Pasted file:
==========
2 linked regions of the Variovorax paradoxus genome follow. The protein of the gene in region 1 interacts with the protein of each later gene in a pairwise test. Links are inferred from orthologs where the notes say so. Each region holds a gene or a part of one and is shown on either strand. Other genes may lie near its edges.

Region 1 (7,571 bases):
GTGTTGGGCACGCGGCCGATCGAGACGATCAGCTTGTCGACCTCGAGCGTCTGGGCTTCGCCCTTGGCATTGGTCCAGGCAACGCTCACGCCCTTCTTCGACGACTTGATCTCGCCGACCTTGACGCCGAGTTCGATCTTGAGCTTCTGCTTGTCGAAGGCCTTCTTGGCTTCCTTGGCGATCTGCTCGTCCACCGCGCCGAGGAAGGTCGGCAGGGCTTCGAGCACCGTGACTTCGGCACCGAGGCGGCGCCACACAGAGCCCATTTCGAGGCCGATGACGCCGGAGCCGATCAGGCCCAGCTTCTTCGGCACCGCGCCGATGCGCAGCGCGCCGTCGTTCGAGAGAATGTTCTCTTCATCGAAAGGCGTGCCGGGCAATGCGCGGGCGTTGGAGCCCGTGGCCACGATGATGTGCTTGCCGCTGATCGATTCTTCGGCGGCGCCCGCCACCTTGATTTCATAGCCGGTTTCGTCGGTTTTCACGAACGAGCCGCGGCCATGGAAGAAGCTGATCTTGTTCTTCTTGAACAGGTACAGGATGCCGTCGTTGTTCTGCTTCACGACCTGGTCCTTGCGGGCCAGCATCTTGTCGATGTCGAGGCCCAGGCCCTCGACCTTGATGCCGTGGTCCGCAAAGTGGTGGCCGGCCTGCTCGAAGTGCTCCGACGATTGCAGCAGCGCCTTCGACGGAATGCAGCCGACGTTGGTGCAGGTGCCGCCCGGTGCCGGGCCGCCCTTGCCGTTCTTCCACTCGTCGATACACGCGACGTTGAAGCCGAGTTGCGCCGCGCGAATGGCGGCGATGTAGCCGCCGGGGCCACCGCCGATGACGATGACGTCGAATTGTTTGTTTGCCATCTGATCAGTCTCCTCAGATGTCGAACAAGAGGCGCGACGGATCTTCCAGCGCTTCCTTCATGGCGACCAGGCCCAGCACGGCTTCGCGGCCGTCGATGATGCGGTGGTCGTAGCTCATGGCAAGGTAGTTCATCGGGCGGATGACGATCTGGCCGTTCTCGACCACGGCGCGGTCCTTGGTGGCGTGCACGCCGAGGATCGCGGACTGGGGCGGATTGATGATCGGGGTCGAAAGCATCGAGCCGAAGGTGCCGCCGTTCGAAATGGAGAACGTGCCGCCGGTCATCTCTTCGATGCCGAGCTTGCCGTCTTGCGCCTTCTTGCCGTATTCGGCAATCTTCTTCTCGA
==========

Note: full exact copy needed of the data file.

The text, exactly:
2 linked regions of the Variovorax paradoxus genome follow. The protein of the gene in region 1 interacts with the protein of each later gene in a pairwise test. Links are inferred from orthologs where the notes say so. Each region holds a gene or a part of one and is shown on either strand. Other genes may lie near its edges.

Region 1 (7,571 bases):
GTGTTGGGCACGCGGCCGATCGAGACGATCAGCTTGTCGACCTCGAGCGTCTGGGCTTCGCCCTTGGCATTGGTCCAGGCAACGCTCACGCCCTTCTTCGACGACTTGATCTCGCCGACCTTGACGCCGAGTTCGATCTTGAGCTTCTGCTTGTCGAAGGCCTTCTTGGCTTCCTTGGCGATCTGCTCGTCCACCGCGCCGAGGAAGGTCGGCAGGGCTTCGAGCACCGTGACTTCGGCACCGAGGCGGCGCCACACAGAGCCCATTTCGAGGCCGATGACGCCGGAGCCGATCAGGCCCAGCTTCTTCGGCACCGCGCCGATGCGCAGCGCGCCGTCGTTCGAGAGAATGTTCTCTTCATCGAAAGGCGTGCCGGGCAATGCGCGGGCGTTGGAGCCCGTGGCCACGATGATGTGCTTGCCGCTGATCGATTCTTCGGCGGCGCCCGCCACCTTGATTTCATAGCCGGTTTCGTCGGTTTTCACGAACGAGCCGCGGCCATGGAAGAAGCTGATCTTGTTCTTCTTGAACAGGTACAGGATGCCGTCGTTGTTCTGCTTCACGACCTGGTCCTTGCGGGCCAGCATCTTGTCGATGTCGAGGCCCAGGCCCTCGACCTTGATGCCGTGGTCCGCAAAGTGGTGGCCGGCCTGCTCGAAGTGCTCCGACGATTGCAGCAGCGCCTTCGACGGAATGCAGCCGACGTTGGTGCAGGTGCCGCCCGGTGCCGGGCCGCCCTTGCCGTTCTTCCACTCGTCGATACACGCGACGTTGAAGCCGAGTTGCGCCGCGCGAATGGCGGCGATGTAGCCGCCGGGGCCACCGCCGATGACGATGACGTCGAATTGTTTGTTTGCCATCTGATCAGTCTCCTCAGATGTCGAACAAGAGGCGCGACGGATCTTCCAGCGCTTCCTTCATGGCGACCAGGCCCAGCACGGCTTCGCGGCCGTCGATGATGCGGTGGTCGTAGCTCATGGCAAGGTAGTTCATCGGGCGGATGACGATCTGGCCGTTCTCGACCACGGCGCGGTCCTTGGTGGCGTGCACGCCGAGGATCGCGGACTGGGGCGGATTGATGATCGGGGTCGAAAGCATCGAGCCGAAGGTGCCGCCGTTCGAAATGGAGAACGTGCCGCCGGTCATCTCTTCGATGCCGAGCTTGCCGTCTTGCGCCTTCTTGCCGTATTCGGCAATCTTCTTCTCGA